Despite technological development, customer service remains above all a question of human interaction. This means that the skills and characteristics of employees can make a massive difference in the quality of service and experience.
In this article, we will discuss how interpersonal skills play a role in customer service by not only establishing a relationship for selling but also clarifying your doubts, listening to your suggestions and complaints, solving the problems relating to the products and services purchased, as well as working to improve the customer’s experience.
Interpersonal Skills and Customer Service: What’s the relation?
Without interpersonal skills, customer service would be almost impossible. A professional who uses technical skills to repair a damaged product or to troubleshoot, on the phone, a technical issue for a customer, and is not empathetic to try and calmly understand and provide support to the customer, will not provide an excellent service.
What are Interpersonal Skills?
Caballo (2003) defines interpersonal relationships as a set of behaviors expressed by the individual that express feelings, attitudes, opinions, or right in a way adequate and practical for work, respecting other people’s behavior and solving problems, decreasing the likelihood of the emergence of future difficulties.
Interpersonal skills can be considered a class of learned responses that make up the individual’s behavioral repertoire, making it possible to act and deal appropriately in the most diverse situations.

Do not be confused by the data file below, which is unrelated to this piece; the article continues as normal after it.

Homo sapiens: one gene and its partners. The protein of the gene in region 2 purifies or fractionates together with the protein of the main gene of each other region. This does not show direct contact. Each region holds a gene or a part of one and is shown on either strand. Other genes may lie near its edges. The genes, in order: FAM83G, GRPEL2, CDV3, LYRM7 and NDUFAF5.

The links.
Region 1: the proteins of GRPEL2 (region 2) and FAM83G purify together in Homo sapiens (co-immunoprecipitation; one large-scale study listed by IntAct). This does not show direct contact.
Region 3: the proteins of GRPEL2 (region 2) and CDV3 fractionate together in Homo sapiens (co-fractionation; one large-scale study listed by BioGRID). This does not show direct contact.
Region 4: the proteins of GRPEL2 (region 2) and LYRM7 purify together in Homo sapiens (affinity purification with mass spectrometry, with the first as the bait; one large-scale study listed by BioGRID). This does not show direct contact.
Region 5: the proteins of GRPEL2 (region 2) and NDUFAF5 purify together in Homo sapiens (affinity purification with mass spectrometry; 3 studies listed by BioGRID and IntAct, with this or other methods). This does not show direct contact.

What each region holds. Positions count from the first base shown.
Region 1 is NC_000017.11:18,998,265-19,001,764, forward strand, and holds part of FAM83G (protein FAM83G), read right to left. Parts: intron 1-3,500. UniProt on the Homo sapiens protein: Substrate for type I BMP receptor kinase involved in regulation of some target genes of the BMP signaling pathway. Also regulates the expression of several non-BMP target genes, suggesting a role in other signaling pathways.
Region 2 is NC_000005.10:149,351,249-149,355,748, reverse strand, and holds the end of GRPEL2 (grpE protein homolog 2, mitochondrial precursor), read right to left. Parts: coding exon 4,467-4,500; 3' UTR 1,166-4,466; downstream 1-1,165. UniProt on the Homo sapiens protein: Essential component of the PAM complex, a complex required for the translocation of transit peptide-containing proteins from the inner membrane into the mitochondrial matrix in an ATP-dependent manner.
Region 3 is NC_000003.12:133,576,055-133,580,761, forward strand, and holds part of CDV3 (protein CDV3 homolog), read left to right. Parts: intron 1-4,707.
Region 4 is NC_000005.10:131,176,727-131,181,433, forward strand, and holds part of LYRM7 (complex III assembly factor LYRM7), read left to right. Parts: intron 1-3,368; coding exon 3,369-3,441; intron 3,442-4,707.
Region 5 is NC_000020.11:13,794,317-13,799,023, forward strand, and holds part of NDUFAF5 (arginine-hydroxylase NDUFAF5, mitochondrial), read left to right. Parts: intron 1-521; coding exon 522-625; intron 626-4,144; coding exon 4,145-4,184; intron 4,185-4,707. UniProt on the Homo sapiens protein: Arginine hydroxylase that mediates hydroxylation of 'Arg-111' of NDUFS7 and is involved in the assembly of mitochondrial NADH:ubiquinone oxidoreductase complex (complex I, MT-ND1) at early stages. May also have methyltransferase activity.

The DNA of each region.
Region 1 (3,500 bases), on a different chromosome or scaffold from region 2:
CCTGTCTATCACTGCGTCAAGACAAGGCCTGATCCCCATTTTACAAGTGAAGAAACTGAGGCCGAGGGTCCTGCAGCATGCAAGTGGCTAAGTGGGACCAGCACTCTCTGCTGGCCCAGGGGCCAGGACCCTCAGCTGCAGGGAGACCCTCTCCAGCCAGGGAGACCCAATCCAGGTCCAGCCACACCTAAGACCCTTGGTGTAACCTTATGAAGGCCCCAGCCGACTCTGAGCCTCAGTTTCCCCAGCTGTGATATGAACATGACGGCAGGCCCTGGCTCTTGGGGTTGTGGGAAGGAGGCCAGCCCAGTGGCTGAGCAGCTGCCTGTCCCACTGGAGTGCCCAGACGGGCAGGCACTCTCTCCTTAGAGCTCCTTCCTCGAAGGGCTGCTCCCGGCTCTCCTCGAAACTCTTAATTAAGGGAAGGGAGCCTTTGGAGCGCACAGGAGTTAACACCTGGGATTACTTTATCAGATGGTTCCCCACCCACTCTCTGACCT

What is Customer Service?
Customer Service is all the support offered to customers, before, during, or after their purchase, which helps them have an excellent experience with the business.
The definition of customer service goes far beyond just providing answers: the concept of customer service is an essential part of what your brand means to customers, becoming a critical factor for the success of your business.
Whether your goal is to maintain customers or generate new leads, you need quality in customer service, which should be aligned with the value your company wants to pass on to consumers and their goals as a whole.
Thus, you have an excellent opportunity to be in touch with your target, boost customer relationship management and demonstrate that you are concerned about it.
Before we delve into the 5 interpersonal skills to succeed at providing excellent customer service, I’d like to recommend some interesting articles to check next. These are relevant and related topics, and I am sure you’ll find them insightful. Open them in a new tab and read them later, enjoy!
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5 Interpersonal Skills to succeed at Customer Service
Enthusiasm is the number one factor in predicting your success in customer service, sales, or management. Enthusiasm is contagious; meeting an enthusiastic person will cheer you up in a neutral state of mind.
If you already feel happy, enthusiasm will make you even more satisfied, and if you are upset, it has the power to soothe things.
“An employee who conveys genuine enthusiasm will do so in a unique, perhaps a singular, way and will fit his style and personality. And whether his style is animated or reserved, it will be real.”
Steve Curtin, author of Delight, Your Customers
- Effective Communication
There is no way to treat all your clients as if they had the same level of knowledge; insisting on this path will only frustrate both sides.
After all, someone who has just purchased your product or service will hardly understand more technical terms or expressions.